Kingston Speaks Inclusion community survey underway

The Kingston Speaks Inclusion (KSI) team at Kingston Community Health Centres (KCHC) has been busy since their initial project launch in July 2021. The organization is collecting feedback on how Kingston Police can increase equity, diversity, inclusion, indigenization, and accessibility (EDIIA) throughout their organization through a community survey.

The KCHC Kingston Speaks Inclusion Team. Image via KCHC website.

‘Kingston Speaks Inclusion: Community Consultations Hosted by Kingston Police & Kingston Community Health Centres,’ is a unique partnership between the Kingston Police and KCHC. According to the KSI website, the project is partially funded by the Kingston Police, but the partnership is arms-length: the Kingston Police will not be involved in the collection of data or the consultation process.

After months of preparation and research – seeking input from key community agencies and groups, building data collection tools, and planning ways to bring people together to share stories and experiences in the midst of ever-changing public health guidelines around gatherings – KSI has launched its online survey and is booking focus groups and interviews in and around the Kingston community, according to a release from KCHC.

From the start, the team felt it was crucial to provide safe and accessible spaces for people to share their honest and thorough thoughts, experiences, and stories about policing in Kingston, according to KCHC. As such, the team working on the data collection and analysis are all staff members of KCHC, specifically hired for the Kingston Speaks Inclusion project.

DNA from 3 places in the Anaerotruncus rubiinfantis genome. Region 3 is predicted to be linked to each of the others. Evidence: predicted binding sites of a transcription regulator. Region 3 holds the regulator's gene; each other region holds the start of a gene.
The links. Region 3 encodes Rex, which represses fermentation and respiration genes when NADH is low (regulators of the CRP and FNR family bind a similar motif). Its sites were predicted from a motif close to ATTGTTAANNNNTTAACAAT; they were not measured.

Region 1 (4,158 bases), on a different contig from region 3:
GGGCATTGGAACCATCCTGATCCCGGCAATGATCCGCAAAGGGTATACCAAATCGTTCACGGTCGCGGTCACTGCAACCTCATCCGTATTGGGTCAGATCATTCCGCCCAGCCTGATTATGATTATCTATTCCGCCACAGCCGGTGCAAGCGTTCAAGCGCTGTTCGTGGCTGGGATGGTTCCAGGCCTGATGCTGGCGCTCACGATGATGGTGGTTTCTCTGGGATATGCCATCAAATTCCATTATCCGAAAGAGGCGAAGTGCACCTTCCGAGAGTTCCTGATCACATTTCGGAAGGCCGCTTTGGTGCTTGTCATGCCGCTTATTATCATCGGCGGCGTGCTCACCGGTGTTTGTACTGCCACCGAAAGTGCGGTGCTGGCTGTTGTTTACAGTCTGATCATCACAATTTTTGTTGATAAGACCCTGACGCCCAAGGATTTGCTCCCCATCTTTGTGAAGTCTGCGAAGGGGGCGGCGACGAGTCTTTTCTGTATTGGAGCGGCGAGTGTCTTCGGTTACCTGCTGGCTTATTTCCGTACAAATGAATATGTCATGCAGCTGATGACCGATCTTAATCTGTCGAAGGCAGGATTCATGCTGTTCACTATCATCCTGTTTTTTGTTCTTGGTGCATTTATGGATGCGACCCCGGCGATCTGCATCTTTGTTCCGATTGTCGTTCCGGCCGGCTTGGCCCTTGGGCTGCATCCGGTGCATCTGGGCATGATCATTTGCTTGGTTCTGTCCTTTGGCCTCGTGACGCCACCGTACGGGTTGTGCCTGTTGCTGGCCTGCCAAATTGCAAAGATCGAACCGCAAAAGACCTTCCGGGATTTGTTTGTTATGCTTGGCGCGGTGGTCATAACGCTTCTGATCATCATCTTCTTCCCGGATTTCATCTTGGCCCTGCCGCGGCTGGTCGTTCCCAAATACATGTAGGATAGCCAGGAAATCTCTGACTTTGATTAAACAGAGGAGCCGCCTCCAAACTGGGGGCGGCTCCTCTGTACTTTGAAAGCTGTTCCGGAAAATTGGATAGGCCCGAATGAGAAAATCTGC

“It is crucial,” said Wendy Vuyk, Director of Community Health at KCHC, “that the consultations encourage many diverse opinions and experiences.” To ensure easy access to the consultation process, Vuyk said that “we can connect with people in several different ways – via a link to an online survey which takes about 15-20 minutes; by hosting focus groups in a variety of possible locations (including virtually); or by conducting one-on-one or small group interviews as requested.”

According to a media release, the goal of the project is to reach at least 500 participants and to hear people’s stories and input as to how Kingston Police can improve their approach to EDIIA within their organization and in their relationships with the community.

“Once the consultation process is complete,” said Giselle Valarezo, KSI Researcher, “the data will be compiled, analyzed, anonymized and placed into the final report that KSI will present in June.”

According to the release, the KSI team has been committed from day one to ensuring that the report is not the end of this process, and will ensure that they have ongoing representation on the Kingston Police Community Inclusion Council, which will be created and shaped based on the recommendations of the final KSI report.

Roger Romero, KSI Project Lead, said this ensures “an ongoing dialogue, and we will stay at the table to ensure the report’s recommendations are acted upon, and to keep our community up to date.”

For more information, including the link to the survey, visit

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